Depending on how you shoot, the form factor is also an issue. The BMCC is, in my view, clunky. It is a heavy box with a long protruding lens. It isn't pretty and it is awkward to hand-hold. If you always shoot on a tripod, then it is no big deal. If you have a shoulder rig, then it is just a bit heavier. If you shoot hand-held, .... well,... switch to a tripod or a rig. With a lens with IS, you can shoot handheld and I do. But, it just isn't like the 5D3.

Then there is the battery. Internal only, not replaceable. Lasts about 45 minutes. An external battery is a must. There are some decent ones and they're not too expensive. But, they add to the bulk of the camera and equipment.

The form factor was also an odd fit in my camera bag. I had to rearrange my bag in a way that I didn't like. It just didn't fit well in my DSLR backpack. I finally ended up getting a Pelican case that holds my BMCC and rig. I now have a separate Pelican case for lenses. So, I feel less nimble with the BMCC than I did with the DSLR or even my huge EX1.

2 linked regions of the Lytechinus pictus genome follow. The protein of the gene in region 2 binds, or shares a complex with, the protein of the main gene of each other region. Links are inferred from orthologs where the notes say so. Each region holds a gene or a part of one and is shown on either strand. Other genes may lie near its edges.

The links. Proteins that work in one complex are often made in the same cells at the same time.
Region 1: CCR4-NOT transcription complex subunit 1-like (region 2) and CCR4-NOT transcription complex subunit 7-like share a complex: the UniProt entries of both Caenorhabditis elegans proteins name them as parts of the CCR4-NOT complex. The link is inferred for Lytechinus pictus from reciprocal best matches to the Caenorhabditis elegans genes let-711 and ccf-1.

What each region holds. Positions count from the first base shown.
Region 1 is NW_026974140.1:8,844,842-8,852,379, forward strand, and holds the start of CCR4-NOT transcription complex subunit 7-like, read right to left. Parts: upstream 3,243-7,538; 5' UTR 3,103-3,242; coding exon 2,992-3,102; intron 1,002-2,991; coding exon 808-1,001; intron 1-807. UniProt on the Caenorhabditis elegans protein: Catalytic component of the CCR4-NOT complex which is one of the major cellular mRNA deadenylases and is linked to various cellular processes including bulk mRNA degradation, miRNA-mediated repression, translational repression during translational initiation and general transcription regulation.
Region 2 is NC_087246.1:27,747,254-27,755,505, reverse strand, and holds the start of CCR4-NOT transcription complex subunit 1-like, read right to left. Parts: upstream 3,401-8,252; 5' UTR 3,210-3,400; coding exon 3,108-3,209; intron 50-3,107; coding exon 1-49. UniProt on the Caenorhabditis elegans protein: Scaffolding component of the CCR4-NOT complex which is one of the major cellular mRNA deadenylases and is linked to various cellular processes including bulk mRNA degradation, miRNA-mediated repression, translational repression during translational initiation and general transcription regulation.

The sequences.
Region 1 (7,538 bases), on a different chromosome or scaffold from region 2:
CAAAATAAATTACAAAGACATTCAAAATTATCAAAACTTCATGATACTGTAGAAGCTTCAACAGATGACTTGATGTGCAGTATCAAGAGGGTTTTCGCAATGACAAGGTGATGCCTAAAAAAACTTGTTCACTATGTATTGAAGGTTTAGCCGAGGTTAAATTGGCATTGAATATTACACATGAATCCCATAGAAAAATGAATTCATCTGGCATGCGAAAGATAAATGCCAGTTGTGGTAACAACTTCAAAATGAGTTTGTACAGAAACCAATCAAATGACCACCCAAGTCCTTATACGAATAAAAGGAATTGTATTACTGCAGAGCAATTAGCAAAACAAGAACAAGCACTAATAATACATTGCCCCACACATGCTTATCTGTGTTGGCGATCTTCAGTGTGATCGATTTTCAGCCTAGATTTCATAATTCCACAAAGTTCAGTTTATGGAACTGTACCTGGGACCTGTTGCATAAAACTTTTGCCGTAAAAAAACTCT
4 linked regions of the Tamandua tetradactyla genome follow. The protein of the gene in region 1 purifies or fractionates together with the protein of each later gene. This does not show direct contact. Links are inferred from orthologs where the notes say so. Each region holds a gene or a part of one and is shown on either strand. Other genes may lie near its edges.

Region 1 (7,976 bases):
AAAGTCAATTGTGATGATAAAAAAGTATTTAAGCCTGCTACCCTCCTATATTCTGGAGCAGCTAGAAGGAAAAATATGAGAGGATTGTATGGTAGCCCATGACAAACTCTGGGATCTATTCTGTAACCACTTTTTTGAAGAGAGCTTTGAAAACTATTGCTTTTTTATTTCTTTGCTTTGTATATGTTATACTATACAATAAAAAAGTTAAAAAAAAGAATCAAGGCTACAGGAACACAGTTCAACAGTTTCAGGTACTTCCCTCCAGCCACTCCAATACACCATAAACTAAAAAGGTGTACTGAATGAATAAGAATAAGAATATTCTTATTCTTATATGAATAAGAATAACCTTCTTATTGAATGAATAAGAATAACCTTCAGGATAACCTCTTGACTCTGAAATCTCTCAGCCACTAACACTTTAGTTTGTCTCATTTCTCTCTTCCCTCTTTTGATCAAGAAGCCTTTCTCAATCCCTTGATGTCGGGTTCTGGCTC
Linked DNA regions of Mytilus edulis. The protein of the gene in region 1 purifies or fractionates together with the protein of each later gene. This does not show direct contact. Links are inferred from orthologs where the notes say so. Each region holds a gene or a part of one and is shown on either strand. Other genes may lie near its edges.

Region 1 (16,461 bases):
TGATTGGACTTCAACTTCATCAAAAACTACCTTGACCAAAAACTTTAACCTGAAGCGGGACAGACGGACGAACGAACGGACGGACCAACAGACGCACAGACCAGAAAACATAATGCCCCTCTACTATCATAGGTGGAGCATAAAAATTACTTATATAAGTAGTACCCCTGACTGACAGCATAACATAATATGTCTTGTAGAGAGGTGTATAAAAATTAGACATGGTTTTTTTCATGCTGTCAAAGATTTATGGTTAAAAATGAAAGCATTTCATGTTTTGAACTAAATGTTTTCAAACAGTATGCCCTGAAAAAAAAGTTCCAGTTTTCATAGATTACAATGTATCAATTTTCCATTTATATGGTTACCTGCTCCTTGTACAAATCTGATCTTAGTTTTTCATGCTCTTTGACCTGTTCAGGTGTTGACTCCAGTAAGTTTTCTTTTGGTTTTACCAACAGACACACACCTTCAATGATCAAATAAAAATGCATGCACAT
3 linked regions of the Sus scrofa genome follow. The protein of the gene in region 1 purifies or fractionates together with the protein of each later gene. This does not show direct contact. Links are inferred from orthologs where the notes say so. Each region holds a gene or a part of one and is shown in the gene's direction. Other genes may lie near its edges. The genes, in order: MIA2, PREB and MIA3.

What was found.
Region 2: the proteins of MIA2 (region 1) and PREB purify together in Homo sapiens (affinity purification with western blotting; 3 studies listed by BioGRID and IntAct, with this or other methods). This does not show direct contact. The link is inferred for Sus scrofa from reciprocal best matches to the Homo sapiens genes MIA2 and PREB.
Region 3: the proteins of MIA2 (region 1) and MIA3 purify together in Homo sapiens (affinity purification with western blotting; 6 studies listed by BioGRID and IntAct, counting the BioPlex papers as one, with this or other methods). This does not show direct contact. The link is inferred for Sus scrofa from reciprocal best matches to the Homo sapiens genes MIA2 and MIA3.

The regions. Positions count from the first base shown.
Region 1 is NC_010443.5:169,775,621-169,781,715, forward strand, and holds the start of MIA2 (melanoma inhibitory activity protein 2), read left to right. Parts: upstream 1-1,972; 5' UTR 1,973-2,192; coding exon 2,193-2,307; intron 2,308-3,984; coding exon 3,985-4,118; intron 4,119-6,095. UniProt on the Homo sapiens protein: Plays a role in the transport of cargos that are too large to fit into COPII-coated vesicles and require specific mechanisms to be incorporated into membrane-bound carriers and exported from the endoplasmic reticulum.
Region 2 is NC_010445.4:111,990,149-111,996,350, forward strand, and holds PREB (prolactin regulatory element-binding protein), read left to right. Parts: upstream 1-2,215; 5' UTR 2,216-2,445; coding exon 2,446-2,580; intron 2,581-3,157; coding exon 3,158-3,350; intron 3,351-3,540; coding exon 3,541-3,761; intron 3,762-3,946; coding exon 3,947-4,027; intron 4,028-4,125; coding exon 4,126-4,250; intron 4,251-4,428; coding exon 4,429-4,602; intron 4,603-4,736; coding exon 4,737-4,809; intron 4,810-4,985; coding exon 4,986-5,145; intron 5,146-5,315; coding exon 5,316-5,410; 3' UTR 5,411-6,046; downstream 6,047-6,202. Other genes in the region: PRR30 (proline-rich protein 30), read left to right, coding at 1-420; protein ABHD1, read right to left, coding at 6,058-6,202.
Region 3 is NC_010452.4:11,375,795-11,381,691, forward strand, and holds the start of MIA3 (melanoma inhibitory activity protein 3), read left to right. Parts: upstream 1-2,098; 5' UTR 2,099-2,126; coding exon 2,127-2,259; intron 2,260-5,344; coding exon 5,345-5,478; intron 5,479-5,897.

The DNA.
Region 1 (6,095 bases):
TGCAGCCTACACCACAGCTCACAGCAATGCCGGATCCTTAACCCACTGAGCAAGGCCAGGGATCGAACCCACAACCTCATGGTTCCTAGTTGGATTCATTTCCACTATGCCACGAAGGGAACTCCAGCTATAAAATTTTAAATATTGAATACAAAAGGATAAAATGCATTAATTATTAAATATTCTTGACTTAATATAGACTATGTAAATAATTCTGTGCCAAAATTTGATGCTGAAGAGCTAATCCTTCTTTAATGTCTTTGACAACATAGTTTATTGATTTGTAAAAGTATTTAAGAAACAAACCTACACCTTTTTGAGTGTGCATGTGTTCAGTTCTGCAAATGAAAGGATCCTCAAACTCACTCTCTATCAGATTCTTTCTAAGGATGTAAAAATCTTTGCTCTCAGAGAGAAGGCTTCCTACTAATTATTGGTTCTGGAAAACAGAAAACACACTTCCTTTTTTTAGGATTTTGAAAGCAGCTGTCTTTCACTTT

But, for all of these negatives, I just love the image I get out of the BMCC. I bought it for the raw capability, but the compressed mode (using the log FILM profile) is so great that I don't shoot raw much. Don't get me wrong - raw is great and it is better if I know there will be moire, some moire can be almost eliminated from the raw files. In compressed mode, I can shoot for hours on an SSD. Then, I just plug the SSD into the computer and edit from there. You don't get the drop in quality in going from raw to compressed on the BMCC the way you do on the 5D3. In fact, on a lot of BMCC material, you probably couldn't tell if it was shot in raw vs. compressed.

In summary, for video, the BMCC might become your #1 camera. The crop factor might have you preferring different lenses than you do with your 5D3. The form factor is definitely a negative coming from the 5D3. But, if an awesome image is your highest priority, the BMCC is hard to beat at that price.